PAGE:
Omitted artists by Sam Hollis
According to curator Gina Matchitt, “art history is undergoing long-overdue revision”. After centuries of prohibition and omission, women, non-white, and LGBTQIA+ artists are being seen, bringing a fresh and much-needed outlook to the art world.
If steps have been taken, then Autonomous Bodies, running at the New Zealand Portrait Gallery Te Pūkenga Whakaata from the 26th of August to the 7th of November, takes leaps. The new exhibition exclusively features New Zealand women, wāhine, transgender, and nonbinary artists, who share their stories in a series of experiential portraits.
Matchitt says that male domination in art dates as far back as the Renaissance, with women barred from training as artists for much of history.
“There were philosophers like Rousseau who were adamant that women did not have this ‘creative genius’”, she says, “there’s a very long history of women being prohibited.”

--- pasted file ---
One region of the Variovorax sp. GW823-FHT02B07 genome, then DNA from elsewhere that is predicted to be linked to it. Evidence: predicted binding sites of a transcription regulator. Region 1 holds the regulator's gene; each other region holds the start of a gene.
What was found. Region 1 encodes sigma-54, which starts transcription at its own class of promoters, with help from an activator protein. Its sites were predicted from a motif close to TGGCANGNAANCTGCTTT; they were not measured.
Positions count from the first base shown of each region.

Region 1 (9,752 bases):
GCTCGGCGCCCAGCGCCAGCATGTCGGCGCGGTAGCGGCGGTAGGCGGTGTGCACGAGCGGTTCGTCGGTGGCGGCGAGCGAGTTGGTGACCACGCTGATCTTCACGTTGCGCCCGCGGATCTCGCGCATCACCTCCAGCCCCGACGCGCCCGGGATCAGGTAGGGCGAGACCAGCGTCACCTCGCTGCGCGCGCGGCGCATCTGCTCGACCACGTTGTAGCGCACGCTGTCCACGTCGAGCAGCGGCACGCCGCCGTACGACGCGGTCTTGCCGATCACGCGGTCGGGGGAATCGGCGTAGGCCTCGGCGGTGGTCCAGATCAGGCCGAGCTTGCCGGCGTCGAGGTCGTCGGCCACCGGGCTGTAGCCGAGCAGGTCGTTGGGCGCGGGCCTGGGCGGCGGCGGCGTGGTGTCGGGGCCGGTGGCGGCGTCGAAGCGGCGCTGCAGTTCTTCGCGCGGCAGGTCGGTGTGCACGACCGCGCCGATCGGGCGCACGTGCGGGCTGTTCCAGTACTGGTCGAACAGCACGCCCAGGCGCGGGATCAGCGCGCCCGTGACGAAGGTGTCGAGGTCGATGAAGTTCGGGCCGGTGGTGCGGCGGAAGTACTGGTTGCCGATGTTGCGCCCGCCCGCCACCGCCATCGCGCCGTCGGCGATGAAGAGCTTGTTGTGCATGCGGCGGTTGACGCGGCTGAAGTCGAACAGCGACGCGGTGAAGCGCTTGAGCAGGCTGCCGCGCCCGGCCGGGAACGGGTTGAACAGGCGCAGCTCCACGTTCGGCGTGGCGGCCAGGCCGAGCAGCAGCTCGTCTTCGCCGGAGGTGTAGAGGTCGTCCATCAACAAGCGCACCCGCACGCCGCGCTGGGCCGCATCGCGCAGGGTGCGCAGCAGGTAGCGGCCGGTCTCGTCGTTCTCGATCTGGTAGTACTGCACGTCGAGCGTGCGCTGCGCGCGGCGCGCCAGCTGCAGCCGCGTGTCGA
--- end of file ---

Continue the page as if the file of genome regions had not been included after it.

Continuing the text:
Recently, defiant individuals from throughout time have begun to be heralded as influences, with Matchitt pointing to major galleries’ recent surveys of international artists Hilma af Klint and Artemisia Gentileschi, and Kiwi artists such as Frances Hodgkins, Louise Henderson, and Jacqueline Fahey, the latter of which features alongside 23 others in Autonomous Bodies. Matchitt says this creates a “big cross section of artists” who each bring their own experiences to the table.
“Jackie Fahey, she reflects a very domestic world… People like Robyn Kahukiwa, Kura Te Waru Rewiri, and Diane Prince, they explore and portray colonisation as it’s affected them, their whānau, their hapū, and their iwi… And then with Jo Bragg, who is nonbinary, it’s about how they negotiate the landscape physically and metaphorically, how they navigate through the current world.”